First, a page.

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South Bank Grand Prix / Australian criterium Championships - CN
Brisbane, Queensland, December 2, 2007
Race 1: Elite men National criterium Championships
Classy Cooke Wins Australian Criterium Championship
Rejuvenated Champion Finds Form in Grand Prix Opener
By John Michael Flynn in Brisbane, Australia
Rejuvenated Victorian Baden Cooke produced one of his strongest-ever efforts on home soil today, to win the Australian Criterium Championship at Brisbane's Southbank Parkland.
Racing in the Unibet colours, nearing the end of a contract which has brought little joy, Team Barloworld's 2008 signing earned the victory with a display of brute strength that brought praise, even from his fiercest rivals.
In a field stacked with world-class sprinters, Robbie McEwen and Allan Davis among them, the former Tour de France green jersey winner set about proving he was much more than just a summer carnival drag racer, by taking the fight to his sprint opponents with a bold attacking move that also involved Cofidis cyclist Chris Sutton.
"I'm over the moon to win in front of these guys," Cooke said at race end.
"When he (Sutton) got to me he was going stronger than me and I sort of foxed a bit and I came through when I really had to because he just kept driving it.
"I just had to save myself and recover a bit for the finish."
Cooke attributed the win to recent changes made to his ride position with the help of the team at the Victorian Institute of Sport. The alterations, designed to help ease a problem with a pinched nerve in his leg, appear to have resulted in a significant increase in power.
"I've been working on it with the VIS, we've done some filming of my position and we've picked out a few things that are wrong, we've completely changed my position," Cooke said.
"John Kennedy re-designed my whole setup and I just feel like I've got twice as much horsepower."
How it Unfolded
On a day filled with rain interruptions and spectacular (though not serious) crashes, the open men's criterium proved to be comparatively incident free. Although there was one enforced pit-stop in the early laps, the more decisive encounters of the race involved actions rather than incidents.
The first significant move occurred twenty minutes into the race, when a group of four, including Cameron Hughes, Chris Pryor and Scott Davis established a gap of more than twenty seconds on the main bunch. Working together, the four-man break hung on for twenty five minutes, before being hauled in.
Cooke's well executed breakaway came with less than ten minutes on the clock in the sixty minutes (plus three laps) criterium. After threatening to get away several times during the rain-interrupted race, Cooke waited until the four-man long distance move had been reeled in, before making his move.
Barloworld's newest recruit found ideal support in another of Australia's cyclists on-the-move (Sutton will join Slipstream in 2008), and with Sutton doing the bulk of the work, victory seemed almost assured.
With his future team director Matt White sitting in the bunch (White will also join Slip Stream after retiring from Team Discovery Channel later this month), Sutton pulled a series of mammoth turns that ensured the breakaway would survive until the death.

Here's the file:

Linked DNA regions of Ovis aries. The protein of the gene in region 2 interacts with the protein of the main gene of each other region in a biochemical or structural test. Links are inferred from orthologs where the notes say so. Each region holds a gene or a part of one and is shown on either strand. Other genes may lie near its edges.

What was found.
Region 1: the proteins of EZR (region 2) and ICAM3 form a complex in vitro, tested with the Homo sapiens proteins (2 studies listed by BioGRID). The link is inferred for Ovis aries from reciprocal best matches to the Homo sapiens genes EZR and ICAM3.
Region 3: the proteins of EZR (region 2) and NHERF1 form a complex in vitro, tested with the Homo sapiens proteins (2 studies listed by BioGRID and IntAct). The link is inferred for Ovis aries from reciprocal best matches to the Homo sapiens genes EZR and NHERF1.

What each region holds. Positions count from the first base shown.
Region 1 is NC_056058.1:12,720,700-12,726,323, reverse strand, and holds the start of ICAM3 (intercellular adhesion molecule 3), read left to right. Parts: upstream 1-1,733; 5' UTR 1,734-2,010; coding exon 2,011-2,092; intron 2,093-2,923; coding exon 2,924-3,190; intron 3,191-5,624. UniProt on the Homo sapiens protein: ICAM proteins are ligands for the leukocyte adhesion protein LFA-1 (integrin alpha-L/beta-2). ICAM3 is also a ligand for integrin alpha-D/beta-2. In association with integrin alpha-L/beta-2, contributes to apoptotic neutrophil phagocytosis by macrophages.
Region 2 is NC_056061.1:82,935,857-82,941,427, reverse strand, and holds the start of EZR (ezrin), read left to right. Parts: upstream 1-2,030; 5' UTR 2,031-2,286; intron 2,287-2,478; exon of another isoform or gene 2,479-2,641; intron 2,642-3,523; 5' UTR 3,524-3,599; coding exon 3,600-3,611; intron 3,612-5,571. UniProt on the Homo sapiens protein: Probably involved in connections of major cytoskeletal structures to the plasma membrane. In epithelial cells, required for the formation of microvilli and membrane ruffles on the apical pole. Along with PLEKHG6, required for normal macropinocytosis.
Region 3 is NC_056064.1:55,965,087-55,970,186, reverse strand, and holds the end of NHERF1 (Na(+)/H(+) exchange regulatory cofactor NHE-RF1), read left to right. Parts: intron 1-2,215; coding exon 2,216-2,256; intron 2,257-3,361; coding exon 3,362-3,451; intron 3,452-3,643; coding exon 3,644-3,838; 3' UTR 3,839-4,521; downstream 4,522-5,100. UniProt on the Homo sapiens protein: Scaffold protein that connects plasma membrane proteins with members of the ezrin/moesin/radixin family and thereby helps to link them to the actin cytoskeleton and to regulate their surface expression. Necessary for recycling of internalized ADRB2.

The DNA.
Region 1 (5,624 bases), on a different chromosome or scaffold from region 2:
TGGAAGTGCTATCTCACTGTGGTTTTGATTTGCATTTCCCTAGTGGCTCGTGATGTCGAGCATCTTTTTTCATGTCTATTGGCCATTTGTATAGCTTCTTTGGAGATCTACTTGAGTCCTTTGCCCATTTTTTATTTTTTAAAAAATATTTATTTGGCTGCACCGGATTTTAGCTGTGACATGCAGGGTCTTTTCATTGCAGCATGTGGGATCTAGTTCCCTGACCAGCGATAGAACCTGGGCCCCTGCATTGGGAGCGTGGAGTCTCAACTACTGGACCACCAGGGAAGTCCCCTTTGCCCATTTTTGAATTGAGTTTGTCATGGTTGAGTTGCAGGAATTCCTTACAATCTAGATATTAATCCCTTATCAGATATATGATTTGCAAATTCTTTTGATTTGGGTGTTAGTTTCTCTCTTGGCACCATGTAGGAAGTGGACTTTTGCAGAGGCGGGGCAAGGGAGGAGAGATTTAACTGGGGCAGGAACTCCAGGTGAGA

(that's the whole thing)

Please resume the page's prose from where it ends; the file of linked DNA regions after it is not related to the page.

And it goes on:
"I'd rather try and stay away and either come first or second," Sutton said when questioned about the tactics which worked in Cooke's favour.
"I knew Cookie was going to roll me in the sprint, but anything could happen, he could have had a puncture or he could slide out on one of the corners.
"Second, I'm happy with that. It's been a while since I've got a national medal."
As it eventuated, the breakaway move only just held on until the finish. A resurgent peloton had the two leaders well within its sights during the final lap of the Southbank circuit, with a last minute blast from Toyota United's Henk Vogels almost resulting in the marquee sprinters McEwen and Davis catching on.
Vogels, who has long craved a victory in the Grand Prix series of his adopted home state, once again was left to wait in hope.
"Oh it was tough, it was a fast race, such a quality field and obviously Baden had some good condition today, just to nick off with five minutes to go and stay away," Vogels said.
"I set myself for this race, I'm not going to beat Robbie or Alby in the sprint, so I attacked a half-lap to go.
"Unfortunately they had my wheel, but I had a bit of a gap and if Baden and CJ (Sutton) had have paused for about two seconds we were on them."
Cooke's victory also drew praise from Brisbane's favourite sporting son, Robbie McEwen, who wasn't expecting to be in the mix today with just ten days of training behind him in preparation for the 2008 season.
The defending Australian Criterium Champion, McEwen carried a niggling leg muscle strain into the Southbank race, but emerged satisfied with his progress after scoring a top-five placing.
"The strongest guy won the race," McEwen said.
"Not only a guy in form as a sprinter, he went out and attacked right at the death of the race, with Sutto and managed to stay in front."
McEwen is yet to decide if he will race Australia's National Championships in Victoria. His immediate focus will be on continuing to build condition leading up to the Tour Down Under and, in the longer-term, Milan-San Remo.
"My focus is on getting ready for next season, I didn't expect to be that good here," McEwen said.
"I actually didn't expect to be able to ride top five; I've been back on the bike ten days after six weeks off."